A: When I was eight or nine years old, I won a prize in a state-wide poetry thingamajig - one of those conferences where schools are solicited for entries from students. I had written a poem called "Toast," which was essentially an brief ode to toast, the text shaped like a piece of toast. I got to go to the conference, which I remember very well for so long ago - the guest speaker (I do not recall who she was) spoke on creativity, and illustrated a point about imagination by posing the basic of a situation and asking the students to come up with the backstory. Evidently, I raised my hand and concocted a rather lurid and racy response (something about a dogcatcher's wife poisoning the dogs as an act of revenge for divorce proceedings). Everyone laughed at me because that came out of the mouth of a child. I recall being somewhat upset by the laughter because I was being dead serious. Nowadays, I'm not so upset.
Q: If you could change one thing about theater, what would it be?
A: I'd love to see more collaboration between theater companies. I realize that's a very tall order - the logistics of co-producing a show, getting the opportunity organized, getting the talent lined up...but I think it would be huge fun and an excellent way for those who tend to be a little isolationist within the bound of their theater company to meet new people, get new perspectives on stories and audiences...and maybe even have the wherewithal to produce new and established plays that require larger casts.
Q: Who are or were your theatrical heroes?
A: I started out writing music and lyrics for musicals, and Frank Loesser's work inspired me at the outset and continues to be a golden hallmark. I tend to have influences and heroes from many disciplines, not just theater but movies and literature as well: Woody Allen, the collaboration between Alfred Hitchcock and John Michael Hayes, Steven Millhauser, Kevin Wilson, Will Eno, Agatha Christie...Edward Albee looms large in my life and thoughts...Mia McCullough's work made me consider attempting plays as well as musicals - she's the playwright I wished I could be...Theresa Rebeck is brilliant, as she does wonderful work in theater, television, and literature (her two novels are prizes)...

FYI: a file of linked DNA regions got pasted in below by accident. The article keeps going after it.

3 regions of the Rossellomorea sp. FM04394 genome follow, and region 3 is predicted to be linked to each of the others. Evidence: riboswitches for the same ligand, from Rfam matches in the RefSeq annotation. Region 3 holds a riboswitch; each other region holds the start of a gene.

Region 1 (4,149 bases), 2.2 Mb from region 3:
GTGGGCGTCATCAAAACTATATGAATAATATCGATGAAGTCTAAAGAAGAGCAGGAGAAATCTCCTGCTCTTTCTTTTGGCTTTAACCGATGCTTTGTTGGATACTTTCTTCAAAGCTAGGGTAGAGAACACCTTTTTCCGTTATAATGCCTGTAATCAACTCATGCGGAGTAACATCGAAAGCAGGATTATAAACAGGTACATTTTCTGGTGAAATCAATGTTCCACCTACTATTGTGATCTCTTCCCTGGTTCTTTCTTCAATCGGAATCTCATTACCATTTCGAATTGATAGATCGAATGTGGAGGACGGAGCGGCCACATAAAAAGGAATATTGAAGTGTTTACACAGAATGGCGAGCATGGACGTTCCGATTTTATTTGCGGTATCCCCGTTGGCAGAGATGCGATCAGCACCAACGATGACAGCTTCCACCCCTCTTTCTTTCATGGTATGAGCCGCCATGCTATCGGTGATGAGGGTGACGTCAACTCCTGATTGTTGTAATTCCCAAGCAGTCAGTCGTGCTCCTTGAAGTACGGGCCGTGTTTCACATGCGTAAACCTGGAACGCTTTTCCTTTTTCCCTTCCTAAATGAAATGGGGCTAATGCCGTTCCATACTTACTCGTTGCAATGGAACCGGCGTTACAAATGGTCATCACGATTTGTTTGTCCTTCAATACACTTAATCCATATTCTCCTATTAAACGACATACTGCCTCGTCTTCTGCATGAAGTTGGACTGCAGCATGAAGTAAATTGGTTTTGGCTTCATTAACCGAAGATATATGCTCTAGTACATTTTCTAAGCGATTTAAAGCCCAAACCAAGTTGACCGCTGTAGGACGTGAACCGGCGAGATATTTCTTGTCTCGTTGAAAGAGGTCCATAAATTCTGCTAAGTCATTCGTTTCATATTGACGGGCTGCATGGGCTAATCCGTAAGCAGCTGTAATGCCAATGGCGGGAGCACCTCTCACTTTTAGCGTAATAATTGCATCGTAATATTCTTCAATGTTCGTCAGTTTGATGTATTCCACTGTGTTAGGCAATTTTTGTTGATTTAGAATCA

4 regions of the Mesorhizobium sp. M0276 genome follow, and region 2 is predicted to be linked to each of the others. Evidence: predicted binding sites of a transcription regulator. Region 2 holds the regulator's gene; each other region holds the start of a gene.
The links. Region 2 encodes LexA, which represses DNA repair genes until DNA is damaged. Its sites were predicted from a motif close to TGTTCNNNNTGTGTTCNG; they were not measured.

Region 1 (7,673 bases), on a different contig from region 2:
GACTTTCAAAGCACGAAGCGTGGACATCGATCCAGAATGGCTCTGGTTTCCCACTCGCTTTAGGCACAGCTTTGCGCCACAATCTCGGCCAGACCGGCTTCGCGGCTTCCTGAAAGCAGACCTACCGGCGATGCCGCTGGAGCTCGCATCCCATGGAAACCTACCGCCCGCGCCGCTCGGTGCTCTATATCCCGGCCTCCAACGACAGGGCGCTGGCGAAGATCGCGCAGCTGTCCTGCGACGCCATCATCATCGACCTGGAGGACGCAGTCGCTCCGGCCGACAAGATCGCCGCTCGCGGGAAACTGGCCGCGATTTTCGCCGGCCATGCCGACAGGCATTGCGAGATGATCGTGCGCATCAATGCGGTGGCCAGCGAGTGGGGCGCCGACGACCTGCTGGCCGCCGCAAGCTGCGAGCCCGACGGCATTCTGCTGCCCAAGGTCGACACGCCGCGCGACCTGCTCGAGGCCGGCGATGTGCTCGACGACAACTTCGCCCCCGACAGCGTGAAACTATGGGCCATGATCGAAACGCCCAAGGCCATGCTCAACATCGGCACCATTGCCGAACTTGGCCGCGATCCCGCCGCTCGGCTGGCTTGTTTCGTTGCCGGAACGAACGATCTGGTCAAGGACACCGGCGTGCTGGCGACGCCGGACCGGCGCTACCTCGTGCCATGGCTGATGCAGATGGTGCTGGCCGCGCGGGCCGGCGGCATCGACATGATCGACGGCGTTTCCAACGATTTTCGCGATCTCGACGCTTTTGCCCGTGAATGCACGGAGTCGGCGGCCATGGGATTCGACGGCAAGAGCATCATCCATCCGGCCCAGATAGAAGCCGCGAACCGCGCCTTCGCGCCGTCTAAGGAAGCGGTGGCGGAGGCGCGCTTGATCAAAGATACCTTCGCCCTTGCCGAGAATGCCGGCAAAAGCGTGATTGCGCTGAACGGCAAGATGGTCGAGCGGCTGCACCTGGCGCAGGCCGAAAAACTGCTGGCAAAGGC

Q: What kind of theater excites you?
A: All kinds, I find all of it inspiring, from "The Bald Soprano" to "Abe Lincoln in Illinois" to "The King and I" to "Next To Normal" - that, and everything that's happening now and tomorrow. I'm always keen to find out what's coming up next, what playwrights are writing, how they're writing it, and how they are telling their stories. I am very lucky to be living and writing during a very inventive time.
Q: What advice do you have for playwrights just starting out?
A: Get involved with a theater company, somehow. Even if you can't act, find some way to connect with the people who will someday be directing, acting in, producing, designing, and marketing your work. Keep lots of notebooks. See as much as you can. Read the old and the new. Ask people how they're doing. Ask them what they're working on. Encourage them to tell you their stories, and they will ask you to tell them yours - it's the best and easiest way to determine if what you're dreaming is going along in a way that energizes you and someone else. Be a person people are happy to see. I'm reminded of a Gertrude Stein quote, which I shall now paraphrase and probably misquote, but: start with a small audience - if they understand you, they will make a big noise.
Q: Plugs, please:
Playlab NYC presents
THE ALTOONA DADA SOCIETY PRESENTS THE VELVET GENTLEMAN
at the New York International Fringe Festival
through August 26th (Venue #15)
Signal Ensemble Theatre presents
opening May 2011